Brunch @ Brasserie Kensington
Cross-posted from Calgary is Awesome.
I’d heard fantastic things about Brasserie Kensington, and its sister restaurants, Winebar Kensington (the “original”, located just below Brasserie Kensington), AKA Winebar (which serves up a decent, classy brunch) and Muse. My perennial brunchmate Tiffany had gone a few times before for supper and drinks, so we decided to check out what their brunch menu was like.
We made reservations for when they opened at 10 AM, which was completely unnecessary as we were the only ones there for the entire time, save for a young couple who came in a few minutes after we did. It was nice having the restaurant (almost) to ourselves – the service was friendly, attentive and efficient and the space itself is classy but cozy, with a lot of dark wood accents and nice, big windows overlooking Kensington Road.
Of course, we have to start with coffee – there is no brewed coffee here; Americanos are your closest bet and they are $3 each. I decided to splurge on a cappuccino for $4, which had a nice, thick layer of steamed, foamy milk. Yum. For those who prefer booze in the morning, there is a short list of classic cocktails for $10, and of course, you can order from their extensive beer and wine lists too.
On the food side, Brasserie Kensington’s brunch menu is heavy on the eggs, in the form of classics like Eggs Benedict (always love it when the smoked salmon costs as much as the classic ham!) and Steak and Eggs, sweet dishes like crepes and French toast, and the Brasserie’s own creations, like the Vegetarian plate with eggs, grilled tomato, mushroom, fried potato and toast. The restaurant also seems to have a flare for richness, as evidenced by their Duck Fat Omelet, Breakfast Poutine and the option to order Foie Gras as a side ($10 per oz). They also use 100% duck fat in their fryers. Aside from the breakfast options, Brasserie Kensington’s brunch menu also offers salads, soups and sandwiches. (Tiffany likes the “Hog Wild”, a wild boar burger topped with gruyère, arugula aioli and grainy mustard.)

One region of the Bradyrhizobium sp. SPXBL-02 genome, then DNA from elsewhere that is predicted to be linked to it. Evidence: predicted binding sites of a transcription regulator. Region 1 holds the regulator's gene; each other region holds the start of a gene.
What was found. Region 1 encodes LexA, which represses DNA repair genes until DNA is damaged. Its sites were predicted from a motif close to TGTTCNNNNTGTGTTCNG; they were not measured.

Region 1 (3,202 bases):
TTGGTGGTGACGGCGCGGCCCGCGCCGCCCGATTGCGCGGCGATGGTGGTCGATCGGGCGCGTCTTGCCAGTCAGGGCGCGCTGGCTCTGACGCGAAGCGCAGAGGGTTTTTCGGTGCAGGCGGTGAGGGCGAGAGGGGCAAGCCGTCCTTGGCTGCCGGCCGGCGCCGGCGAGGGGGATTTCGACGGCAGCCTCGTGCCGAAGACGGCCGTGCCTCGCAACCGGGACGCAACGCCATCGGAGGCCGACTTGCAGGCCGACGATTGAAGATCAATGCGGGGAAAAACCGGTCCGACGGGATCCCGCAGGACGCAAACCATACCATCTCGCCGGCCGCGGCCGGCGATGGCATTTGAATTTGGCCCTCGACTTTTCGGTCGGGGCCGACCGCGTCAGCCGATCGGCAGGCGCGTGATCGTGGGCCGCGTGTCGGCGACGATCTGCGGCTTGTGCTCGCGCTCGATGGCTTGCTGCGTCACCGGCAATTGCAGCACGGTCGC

I went for the Brasserie Confusion ($14), which was essentially an omelette folded over layers of mushroom and green onion, topped with slices of crisp pancetta and creamy Hollandaise sauce.
This dish was so good – there was something about the way all the ingredients were layered together that made everything very rich and umami; I could’ve sworn there was cheese in there somewhere! Despite the richness it wasn’t too heavy, and I managed to finish it all. I also loved the potato – simply cut into thick slices before being fried. Much less fussy and “real” compared to the usual hash browns. The plate was rounded out with some slices of brown (rye?) toast and the bit of fresh fruit was nice light way to end the heavier meal.
Tiffany went for the big guns – Breakfast Poutine ($12).
The fries would probably be considered too thin by “authentic Quebec poutine” standards, but so good for people like me who like their fries thin and crisp, with a soft, fluffy centre. It did look like it could’ve used more cheese curds, but it was probably for the better as I’m sure when you swirled the egg yolk around the poutine it would’ve made it quite heavy anyway. I had a bite and was blown away by the duck fat gravy – a very nice touch of booze, and not too salty. As a testament to how good it was, Tiffany ate it all – even before I finished my plate!
If you’re looking for a greasy, hangover-curing diner breakfast, Brasserie Kensington is not the place to go. Although the price point at Brasserie Kensington is a little higher than most places, they make a solid, classy brunch.
1131 Kensington Rd NW
Calgary AB T2N 3P4
Open Tues-Wed 11 AM-10 PM; Thu 11 AM-11 PM; Fri 11AM-midnight; Sat 10 AM-midnight; Sun 10 AM-10 PM. Brunch available Sat-Sun 10 AM-2 PM. Closed Mondays. Online reservations available.